Dealing with Gasoline Prices by Dale Allen Pfeiffer

Dandelion Salad

by Dale Allen Pfeiffer
http://www.mountainsentinel.com
June 8, 2008

Why prices are rising, what isn’t being done about it, and what it means for you

The Genie

What is going on?

Oil prices surge to $100 per barrel, $120, $130, with no end in sight. And analysts are now talking about $200 per barrel by the end of summer.

Gasoline prices have reached $4 per gallon in the US. And now they are saying we may see $6 per gallon by summer’s end. Some analysts are saying gasoline prices will eventually reach $12 to $15 per gallon.

What is going on? Is this peak oil with a vengeance?

Yes and no.

There are three reasons why oil prices are skyrocketing, and peak oil is only indirectly involved.

The peak oil gene is out of the bottle, at least so far as investors are concerned. They only have a partial understanding of peak oil, but it is enough for market speculation to drive prices out of sight.

Oil production has not peaked. It is constrained and it can no longer keep up with growing world demand, but it has not peaked yet, so far as we can tell.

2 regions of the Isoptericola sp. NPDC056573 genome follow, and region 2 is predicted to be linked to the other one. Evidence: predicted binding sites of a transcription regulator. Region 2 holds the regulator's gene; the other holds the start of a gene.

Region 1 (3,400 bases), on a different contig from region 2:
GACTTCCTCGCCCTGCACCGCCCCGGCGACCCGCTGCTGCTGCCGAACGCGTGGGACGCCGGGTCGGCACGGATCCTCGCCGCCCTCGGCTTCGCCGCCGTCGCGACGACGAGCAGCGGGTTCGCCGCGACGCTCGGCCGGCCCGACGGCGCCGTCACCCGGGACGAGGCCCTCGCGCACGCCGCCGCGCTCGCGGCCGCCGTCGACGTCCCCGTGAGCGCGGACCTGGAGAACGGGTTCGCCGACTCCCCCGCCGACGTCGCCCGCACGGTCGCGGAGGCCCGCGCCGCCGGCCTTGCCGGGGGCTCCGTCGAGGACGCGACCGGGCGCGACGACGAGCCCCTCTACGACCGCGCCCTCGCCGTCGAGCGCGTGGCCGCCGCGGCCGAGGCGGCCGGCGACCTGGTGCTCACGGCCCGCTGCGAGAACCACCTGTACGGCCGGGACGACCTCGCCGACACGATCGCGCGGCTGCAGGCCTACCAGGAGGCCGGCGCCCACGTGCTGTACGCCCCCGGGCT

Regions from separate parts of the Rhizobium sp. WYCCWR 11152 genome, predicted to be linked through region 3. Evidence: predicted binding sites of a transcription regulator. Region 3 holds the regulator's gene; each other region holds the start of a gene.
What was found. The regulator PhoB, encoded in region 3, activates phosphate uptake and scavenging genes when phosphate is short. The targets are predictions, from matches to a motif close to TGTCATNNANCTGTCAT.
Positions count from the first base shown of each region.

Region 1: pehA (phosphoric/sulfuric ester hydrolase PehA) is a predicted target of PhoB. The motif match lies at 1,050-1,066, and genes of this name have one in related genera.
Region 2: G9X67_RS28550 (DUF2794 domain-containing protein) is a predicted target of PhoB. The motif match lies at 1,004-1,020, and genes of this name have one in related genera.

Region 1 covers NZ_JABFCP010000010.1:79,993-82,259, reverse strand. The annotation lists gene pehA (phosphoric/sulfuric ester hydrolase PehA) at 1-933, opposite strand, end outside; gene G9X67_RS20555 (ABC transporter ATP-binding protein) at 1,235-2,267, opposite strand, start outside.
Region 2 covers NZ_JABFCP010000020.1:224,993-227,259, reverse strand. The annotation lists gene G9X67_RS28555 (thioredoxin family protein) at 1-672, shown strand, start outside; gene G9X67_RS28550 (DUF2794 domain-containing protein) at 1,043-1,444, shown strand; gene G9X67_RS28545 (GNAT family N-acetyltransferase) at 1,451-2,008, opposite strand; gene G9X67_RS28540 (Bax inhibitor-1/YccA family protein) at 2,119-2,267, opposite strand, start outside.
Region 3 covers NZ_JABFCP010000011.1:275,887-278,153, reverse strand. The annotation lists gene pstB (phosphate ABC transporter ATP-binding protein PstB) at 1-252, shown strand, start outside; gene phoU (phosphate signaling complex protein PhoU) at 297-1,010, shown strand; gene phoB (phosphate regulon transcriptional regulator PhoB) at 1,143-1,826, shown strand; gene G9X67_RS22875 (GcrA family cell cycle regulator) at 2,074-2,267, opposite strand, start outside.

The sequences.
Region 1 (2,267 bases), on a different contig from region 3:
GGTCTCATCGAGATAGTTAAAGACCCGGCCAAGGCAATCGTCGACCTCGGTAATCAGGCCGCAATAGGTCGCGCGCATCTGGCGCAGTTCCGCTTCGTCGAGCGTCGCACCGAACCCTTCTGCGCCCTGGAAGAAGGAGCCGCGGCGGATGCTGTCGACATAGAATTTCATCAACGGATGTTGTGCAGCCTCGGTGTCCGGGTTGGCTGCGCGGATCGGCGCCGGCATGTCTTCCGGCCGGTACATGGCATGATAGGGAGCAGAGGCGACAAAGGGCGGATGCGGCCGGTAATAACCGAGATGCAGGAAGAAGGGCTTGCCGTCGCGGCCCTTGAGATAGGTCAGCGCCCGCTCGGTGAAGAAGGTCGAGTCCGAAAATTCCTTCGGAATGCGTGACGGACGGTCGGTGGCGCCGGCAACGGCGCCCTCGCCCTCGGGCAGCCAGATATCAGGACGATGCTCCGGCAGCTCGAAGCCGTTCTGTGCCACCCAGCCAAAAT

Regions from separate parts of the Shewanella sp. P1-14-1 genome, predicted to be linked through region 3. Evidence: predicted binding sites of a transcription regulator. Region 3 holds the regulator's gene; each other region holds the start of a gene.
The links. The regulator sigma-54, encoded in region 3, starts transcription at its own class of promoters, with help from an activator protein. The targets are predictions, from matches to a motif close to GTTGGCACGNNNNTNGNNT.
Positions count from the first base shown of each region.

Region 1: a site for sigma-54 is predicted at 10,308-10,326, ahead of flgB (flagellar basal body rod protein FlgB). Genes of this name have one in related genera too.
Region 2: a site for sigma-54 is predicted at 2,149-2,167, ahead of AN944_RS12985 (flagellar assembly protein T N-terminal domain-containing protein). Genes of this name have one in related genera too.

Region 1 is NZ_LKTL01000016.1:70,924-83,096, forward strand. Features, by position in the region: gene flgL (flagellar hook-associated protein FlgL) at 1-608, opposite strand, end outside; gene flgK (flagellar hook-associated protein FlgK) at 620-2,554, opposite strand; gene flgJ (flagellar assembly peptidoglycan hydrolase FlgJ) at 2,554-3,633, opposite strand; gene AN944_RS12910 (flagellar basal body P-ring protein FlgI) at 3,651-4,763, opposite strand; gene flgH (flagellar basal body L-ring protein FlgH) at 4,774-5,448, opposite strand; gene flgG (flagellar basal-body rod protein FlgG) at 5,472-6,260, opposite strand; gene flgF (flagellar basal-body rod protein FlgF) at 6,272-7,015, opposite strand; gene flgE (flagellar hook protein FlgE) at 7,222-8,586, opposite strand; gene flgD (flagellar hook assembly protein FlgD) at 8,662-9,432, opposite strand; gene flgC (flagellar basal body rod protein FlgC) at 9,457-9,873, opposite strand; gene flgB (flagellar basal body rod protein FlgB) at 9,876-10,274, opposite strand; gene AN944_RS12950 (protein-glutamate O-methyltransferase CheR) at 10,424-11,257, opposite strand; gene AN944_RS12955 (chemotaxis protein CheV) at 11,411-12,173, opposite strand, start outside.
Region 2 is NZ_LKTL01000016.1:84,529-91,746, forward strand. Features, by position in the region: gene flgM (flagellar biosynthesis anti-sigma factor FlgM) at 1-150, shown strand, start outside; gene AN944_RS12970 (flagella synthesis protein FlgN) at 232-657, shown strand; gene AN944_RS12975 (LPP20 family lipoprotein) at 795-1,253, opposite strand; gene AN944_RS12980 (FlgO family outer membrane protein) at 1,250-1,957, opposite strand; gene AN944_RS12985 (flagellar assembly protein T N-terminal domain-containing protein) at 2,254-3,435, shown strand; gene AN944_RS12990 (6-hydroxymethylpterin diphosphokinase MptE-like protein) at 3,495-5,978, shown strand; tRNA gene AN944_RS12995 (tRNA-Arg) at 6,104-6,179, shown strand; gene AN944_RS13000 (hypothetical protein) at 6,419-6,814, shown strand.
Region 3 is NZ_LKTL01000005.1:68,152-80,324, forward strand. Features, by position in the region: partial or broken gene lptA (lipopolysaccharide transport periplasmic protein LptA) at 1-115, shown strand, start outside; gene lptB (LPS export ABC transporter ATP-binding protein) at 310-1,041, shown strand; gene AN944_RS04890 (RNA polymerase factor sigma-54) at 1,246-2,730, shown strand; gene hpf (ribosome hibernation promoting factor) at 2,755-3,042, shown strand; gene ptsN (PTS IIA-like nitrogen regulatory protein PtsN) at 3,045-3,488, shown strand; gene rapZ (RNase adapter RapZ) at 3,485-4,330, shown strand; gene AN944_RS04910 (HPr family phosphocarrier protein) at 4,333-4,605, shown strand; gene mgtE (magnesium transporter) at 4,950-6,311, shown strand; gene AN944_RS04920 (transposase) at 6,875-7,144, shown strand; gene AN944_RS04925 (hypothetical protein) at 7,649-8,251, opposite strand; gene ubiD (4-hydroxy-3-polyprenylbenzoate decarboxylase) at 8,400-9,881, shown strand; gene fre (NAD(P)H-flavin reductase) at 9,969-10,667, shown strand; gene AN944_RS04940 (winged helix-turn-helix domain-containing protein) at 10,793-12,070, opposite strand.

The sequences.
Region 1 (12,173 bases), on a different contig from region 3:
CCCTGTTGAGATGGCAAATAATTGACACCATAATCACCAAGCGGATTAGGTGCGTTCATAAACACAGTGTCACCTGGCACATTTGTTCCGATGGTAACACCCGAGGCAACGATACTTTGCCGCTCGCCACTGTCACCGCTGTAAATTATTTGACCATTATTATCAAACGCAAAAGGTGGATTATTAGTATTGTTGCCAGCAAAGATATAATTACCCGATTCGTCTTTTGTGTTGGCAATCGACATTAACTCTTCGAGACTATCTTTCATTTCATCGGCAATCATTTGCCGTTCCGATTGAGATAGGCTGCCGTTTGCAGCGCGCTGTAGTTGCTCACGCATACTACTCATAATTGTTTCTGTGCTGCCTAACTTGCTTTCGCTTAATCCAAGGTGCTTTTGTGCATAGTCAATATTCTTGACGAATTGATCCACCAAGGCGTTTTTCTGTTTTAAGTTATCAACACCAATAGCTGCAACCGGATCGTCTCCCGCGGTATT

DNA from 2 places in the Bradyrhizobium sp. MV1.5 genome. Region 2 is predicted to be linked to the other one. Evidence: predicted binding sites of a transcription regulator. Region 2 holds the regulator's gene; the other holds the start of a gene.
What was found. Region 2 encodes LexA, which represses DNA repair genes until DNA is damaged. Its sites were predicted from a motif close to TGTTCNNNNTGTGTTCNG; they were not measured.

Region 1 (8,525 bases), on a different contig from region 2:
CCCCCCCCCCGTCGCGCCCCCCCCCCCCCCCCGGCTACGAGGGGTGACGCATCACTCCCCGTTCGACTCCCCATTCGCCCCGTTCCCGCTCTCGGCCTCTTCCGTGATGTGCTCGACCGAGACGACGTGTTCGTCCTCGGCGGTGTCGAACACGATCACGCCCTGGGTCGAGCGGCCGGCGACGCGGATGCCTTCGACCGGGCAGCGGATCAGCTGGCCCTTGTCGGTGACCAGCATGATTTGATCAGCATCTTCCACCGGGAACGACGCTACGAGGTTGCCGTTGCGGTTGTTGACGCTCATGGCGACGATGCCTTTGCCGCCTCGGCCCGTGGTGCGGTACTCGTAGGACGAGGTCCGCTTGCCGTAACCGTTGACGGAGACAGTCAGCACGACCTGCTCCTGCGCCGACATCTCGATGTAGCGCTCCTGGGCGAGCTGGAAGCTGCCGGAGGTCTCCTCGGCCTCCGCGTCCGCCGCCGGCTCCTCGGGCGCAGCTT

World oil production is approaching peak. It is no longer increasing as it once did. What is perhaps more important, there is no more spare capacity left in the system. At $130 per barrel any spare capacity has already been put into production. That is why Saudi Arabia has politely refused Bush’s request that they increase production. They are pumping everything they can.

Simply the specter of peak oil is enough to fuel market speculation, making a few people very rich while the rest of us must empty our pockets at the gasoline pumps.

On top of this, we have the devaluation of the US dollar. The petrodollar has become the Frankenstein monster, and now it is running amok.

What we are seeing is nothing less than the failure of the free market. And without intervention, the failure of the free market will make a shambles of the world economy and lead to massive impoverishment and even starvation.

…continued

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2 thoughts on “Dealing with Gasoline Prices by Dale Allen Pfeiffer

  1. I think the price hikes have nothing to do with the production. I feel that the crude traders play a major role in defining prices. The crude is a limited resource and the politics and traders have a major hold on its prices than the demand/supply.

    The prices are going to go even higher, why would a commodity’s price with limited resources would ever fall?

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